Commenting on the Gershwin Prize Brooks said, “An award is only as good as the names on it. First off, for any musician, the name Gershwin says it all. Add to Ira’s and George’s names the names of the past recipients, and you have an award of the highest honor. I am truly humbled.” Brooks has combined the sound of traditional country music with the performance style of arena rock legends of the 1970s, creating a unique artistic vision. The songs that he has written, as well as those he has chosen to record, have often moved beyond the traditional subject matter for country music, such as “We Shall Be Free,” which won a GLADD Media Award in 1993 for addressing homophobia, homelessness and racism.
Bestowed in recognition of the legendary songwriting team of George and Ira Gershwin, the Gershwin Prize recognizes a living musical artist’s lifetime achievement in promoting the genre of song as a vehicle of entertainment, information, inspiration and cultural understanding. Previous recipients are Paul Simon, Stevie Wonder, Sir Paul McCartney, songwriting duo Burt Bacharach and the late Hal David, Carole King, Billy Joel, Willie Nelson, Smokey Robinson, Tony Bennett, and Emilio and Gloria Estefan.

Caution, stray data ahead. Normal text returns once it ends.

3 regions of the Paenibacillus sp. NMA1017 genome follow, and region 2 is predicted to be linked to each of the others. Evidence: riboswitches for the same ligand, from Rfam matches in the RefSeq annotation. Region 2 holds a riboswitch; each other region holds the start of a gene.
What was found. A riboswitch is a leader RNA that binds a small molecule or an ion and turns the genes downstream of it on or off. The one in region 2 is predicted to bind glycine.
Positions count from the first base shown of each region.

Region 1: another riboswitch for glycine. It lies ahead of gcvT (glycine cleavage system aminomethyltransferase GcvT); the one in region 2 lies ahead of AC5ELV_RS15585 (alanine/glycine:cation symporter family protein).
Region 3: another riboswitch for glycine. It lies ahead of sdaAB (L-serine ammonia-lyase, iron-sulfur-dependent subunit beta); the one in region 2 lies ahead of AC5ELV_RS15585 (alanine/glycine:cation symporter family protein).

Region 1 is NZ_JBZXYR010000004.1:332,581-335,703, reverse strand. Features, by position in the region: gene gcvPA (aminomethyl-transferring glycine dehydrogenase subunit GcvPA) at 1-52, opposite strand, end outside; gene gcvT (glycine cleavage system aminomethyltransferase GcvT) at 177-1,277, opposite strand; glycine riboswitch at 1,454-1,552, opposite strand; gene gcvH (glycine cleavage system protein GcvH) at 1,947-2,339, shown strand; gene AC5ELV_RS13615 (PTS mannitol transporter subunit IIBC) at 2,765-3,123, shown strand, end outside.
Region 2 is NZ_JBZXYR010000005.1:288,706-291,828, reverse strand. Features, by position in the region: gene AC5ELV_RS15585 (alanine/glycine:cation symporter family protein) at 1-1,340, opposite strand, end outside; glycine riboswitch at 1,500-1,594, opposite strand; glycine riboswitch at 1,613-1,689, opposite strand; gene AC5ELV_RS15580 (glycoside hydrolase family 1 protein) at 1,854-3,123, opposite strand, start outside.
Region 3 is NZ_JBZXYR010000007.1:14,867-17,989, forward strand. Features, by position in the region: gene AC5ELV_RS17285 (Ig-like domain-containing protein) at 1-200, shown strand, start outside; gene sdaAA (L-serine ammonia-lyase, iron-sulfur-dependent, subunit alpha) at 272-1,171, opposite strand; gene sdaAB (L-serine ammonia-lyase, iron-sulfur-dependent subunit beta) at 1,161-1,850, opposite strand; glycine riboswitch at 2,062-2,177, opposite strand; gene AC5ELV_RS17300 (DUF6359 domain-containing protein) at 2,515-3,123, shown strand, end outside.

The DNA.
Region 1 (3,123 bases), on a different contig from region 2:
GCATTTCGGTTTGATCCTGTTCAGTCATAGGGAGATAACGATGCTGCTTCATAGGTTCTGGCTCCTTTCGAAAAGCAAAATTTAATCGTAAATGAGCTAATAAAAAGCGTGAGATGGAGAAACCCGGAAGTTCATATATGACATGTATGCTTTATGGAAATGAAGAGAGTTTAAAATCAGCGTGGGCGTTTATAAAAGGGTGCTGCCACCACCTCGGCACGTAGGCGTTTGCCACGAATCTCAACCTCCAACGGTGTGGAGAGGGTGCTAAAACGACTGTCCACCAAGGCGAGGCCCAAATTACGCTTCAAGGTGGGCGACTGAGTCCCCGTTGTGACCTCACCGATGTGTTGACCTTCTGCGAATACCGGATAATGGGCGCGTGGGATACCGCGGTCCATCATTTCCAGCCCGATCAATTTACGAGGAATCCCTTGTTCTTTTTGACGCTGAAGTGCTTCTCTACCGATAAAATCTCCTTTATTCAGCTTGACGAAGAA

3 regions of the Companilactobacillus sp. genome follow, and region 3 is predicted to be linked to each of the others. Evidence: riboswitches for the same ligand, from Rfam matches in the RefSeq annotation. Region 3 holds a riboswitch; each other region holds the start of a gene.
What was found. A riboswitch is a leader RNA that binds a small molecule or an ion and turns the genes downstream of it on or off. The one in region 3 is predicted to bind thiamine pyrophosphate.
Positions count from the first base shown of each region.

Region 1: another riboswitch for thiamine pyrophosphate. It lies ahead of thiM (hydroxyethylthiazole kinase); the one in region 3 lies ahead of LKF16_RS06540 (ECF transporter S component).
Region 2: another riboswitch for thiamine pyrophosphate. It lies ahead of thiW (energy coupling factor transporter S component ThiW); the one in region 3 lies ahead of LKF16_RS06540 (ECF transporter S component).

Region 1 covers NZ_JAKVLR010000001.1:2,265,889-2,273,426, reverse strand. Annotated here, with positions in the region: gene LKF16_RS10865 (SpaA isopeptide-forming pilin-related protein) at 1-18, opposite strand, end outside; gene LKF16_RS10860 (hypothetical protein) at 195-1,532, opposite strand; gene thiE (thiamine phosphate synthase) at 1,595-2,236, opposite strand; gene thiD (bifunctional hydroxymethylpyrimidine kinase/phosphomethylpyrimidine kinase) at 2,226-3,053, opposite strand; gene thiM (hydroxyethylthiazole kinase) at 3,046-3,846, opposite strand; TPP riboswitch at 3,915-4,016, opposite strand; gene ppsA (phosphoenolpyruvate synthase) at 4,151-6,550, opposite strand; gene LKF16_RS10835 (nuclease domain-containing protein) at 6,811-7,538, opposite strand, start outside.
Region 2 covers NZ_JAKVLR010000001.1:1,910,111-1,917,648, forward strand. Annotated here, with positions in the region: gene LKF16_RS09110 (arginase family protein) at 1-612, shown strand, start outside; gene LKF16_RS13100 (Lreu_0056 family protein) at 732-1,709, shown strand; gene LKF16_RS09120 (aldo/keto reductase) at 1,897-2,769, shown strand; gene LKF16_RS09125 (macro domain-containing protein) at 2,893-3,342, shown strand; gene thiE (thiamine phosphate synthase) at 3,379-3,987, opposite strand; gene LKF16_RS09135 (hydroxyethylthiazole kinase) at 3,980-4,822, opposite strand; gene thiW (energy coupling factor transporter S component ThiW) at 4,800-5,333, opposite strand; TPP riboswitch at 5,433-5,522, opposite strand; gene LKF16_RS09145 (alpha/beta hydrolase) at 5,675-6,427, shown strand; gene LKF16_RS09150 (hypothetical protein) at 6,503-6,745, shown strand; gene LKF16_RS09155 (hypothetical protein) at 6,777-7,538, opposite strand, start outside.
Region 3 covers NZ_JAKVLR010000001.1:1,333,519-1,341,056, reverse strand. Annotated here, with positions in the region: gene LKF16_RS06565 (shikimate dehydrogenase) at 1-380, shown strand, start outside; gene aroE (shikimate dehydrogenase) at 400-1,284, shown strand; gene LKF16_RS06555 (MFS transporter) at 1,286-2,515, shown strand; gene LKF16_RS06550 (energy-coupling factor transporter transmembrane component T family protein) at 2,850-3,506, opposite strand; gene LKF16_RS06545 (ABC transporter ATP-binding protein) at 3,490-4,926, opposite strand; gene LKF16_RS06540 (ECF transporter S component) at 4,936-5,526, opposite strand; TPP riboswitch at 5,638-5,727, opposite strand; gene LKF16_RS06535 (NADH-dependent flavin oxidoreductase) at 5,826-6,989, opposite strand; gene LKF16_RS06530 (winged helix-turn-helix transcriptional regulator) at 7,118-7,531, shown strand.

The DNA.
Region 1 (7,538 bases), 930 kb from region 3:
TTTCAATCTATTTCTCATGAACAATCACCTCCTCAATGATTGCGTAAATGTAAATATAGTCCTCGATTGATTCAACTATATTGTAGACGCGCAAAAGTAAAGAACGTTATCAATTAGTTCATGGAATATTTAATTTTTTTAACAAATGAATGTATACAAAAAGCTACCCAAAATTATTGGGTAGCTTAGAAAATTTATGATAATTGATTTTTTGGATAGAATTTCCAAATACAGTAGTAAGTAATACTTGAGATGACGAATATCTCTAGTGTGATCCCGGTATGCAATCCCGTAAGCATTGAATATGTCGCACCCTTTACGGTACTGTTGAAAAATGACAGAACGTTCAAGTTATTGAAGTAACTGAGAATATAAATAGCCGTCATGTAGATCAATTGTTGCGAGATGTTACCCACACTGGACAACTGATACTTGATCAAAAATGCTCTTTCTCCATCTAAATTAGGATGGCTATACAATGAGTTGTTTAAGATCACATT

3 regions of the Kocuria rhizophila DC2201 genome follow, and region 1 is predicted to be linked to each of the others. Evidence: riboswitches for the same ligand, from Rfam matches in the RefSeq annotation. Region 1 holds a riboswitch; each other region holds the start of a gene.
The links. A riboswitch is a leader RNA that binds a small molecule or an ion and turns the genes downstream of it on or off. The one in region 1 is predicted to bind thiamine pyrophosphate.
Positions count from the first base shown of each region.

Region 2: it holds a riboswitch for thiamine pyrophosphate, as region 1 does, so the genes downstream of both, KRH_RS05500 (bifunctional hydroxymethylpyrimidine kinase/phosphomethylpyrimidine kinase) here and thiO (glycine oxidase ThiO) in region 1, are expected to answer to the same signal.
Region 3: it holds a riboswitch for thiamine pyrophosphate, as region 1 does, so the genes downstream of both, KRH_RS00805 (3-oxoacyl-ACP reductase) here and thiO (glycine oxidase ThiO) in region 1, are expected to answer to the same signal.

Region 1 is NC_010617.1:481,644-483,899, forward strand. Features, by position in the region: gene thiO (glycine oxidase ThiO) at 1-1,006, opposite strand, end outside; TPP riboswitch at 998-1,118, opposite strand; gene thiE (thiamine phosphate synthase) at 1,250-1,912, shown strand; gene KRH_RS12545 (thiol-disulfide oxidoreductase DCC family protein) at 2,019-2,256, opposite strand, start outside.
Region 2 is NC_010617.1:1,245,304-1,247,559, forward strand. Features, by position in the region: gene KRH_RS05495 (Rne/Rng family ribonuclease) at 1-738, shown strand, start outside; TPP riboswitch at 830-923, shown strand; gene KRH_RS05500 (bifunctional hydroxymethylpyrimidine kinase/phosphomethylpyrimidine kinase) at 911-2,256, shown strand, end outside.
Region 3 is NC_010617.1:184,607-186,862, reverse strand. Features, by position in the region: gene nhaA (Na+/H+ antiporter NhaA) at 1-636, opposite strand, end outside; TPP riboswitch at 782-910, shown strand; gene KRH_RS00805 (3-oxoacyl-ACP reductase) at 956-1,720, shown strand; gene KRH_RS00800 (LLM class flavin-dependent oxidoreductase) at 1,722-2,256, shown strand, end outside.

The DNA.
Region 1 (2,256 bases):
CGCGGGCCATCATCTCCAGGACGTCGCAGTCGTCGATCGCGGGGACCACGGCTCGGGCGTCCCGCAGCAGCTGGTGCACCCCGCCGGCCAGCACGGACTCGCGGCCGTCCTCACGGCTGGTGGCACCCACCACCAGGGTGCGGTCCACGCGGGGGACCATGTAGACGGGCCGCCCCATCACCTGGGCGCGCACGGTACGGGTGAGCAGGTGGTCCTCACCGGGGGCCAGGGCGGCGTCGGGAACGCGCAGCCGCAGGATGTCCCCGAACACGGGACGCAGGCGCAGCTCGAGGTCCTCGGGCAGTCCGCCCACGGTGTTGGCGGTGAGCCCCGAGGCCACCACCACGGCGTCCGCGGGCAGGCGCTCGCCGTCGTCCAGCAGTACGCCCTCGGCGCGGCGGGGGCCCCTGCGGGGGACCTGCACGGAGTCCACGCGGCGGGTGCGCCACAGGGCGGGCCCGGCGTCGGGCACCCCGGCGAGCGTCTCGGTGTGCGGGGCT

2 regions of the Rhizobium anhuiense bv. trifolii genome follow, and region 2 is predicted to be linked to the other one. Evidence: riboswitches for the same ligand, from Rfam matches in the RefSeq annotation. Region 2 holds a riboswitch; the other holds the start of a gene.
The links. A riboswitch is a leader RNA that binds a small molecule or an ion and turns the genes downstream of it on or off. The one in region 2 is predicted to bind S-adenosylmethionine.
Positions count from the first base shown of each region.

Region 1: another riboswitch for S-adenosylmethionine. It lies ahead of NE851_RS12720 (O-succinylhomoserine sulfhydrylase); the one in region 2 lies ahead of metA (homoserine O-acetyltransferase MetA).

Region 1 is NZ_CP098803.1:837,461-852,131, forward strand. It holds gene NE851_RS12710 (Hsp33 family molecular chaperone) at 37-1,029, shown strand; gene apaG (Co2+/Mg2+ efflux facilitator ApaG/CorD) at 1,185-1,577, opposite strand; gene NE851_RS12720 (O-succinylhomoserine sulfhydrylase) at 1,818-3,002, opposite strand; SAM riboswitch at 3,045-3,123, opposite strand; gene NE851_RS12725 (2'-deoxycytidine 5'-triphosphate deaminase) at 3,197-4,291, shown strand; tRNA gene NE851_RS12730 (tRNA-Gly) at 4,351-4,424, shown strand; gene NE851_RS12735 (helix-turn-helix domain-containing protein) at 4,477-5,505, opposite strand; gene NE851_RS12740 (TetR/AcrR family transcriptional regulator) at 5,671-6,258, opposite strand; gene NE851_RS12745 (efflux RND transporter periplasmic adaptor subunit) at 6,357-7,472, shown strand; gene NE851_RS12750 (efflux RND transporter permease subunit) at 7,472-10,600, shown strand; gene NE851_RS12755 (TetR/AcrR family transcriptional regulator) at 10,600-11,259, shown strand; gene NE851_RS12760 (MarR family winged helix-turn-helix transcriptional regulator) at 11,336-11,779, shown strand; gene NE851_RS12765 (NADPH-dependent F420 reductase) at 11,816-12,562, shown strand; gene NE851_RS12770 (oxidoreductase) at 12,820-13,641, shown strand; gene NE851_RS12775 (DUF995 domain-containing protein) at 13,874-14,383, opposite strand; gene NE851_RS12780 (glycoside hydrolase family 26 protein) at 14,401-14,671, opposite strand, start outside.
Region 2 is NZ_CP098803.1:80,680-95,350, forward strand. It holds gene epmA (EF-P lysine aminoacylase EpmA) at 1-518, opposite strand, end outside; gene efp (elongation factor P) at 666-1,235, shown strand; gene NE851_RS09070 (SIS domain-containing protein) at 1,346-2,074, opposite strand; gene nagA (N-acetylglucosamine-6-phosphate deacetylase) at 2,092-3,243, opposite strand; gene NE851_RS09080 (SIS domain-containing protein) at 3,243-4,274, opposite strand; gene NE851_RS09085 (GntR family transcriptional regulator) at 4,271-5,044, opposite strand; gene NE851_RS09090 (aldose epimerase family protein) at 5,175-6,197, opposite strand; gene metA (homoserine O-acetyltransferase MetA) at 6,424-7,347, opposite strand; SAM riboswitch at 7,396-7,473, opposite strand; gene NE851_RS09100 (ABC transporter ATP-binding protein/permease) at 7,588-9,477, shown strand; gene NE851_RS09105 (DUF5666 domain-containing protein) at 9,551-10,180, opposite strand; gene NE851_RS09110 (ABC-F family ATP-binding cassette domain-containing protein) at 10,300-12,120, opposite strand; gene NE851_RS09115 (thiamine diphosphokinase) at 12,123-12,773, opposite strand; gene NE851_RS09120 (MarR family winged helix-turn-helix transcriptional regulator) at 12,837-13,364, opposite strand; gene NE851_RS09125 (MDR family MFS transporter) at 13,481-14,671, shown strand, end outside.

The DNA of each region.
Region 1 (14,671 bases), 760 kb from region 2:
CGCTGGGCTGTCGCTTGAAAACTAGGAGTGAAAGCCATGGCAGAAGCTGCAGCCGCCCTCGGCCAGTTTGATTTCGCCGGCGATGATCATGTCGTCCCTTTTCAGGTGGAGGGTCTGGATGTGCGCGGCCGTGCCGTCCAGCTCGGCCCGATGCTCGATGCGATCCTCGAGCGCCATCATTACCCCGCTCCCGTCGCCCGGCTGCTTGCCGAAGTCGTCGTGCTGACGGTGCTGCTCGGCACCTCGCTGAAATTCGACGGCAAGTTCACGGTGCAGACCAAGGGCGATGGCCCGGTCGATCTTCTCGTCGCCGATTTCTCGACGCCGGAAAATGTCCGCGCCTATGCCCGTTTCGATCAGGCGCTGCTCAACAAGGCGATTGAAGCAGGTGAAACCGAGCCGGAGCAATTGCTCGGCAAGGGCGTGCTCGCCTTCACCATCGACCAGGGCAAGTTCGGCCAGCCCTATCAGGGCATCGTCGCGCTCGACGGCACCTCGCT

Garth Brooks: The Library of Congress Gershwin Prize for Popular Song is a co-production of WETA Washington, D.C.; Bounce, a division of Concord Music Group; and the Library of Congress. Major funding for the broadcast is provided by the Corporation for Public Broadcasting, PBS and public television viewers. Additional funding is provided by The Ira and Leonore Gershwin Fund and The Leonore S. Gershwin Trust for the benefit of the Library of Congress Trust Fund Board, Michael Strunsky, Trustee; AARP, Buffy Cafritz and Marjorie Fisher Furman. Air transportation is provided by United Airlines.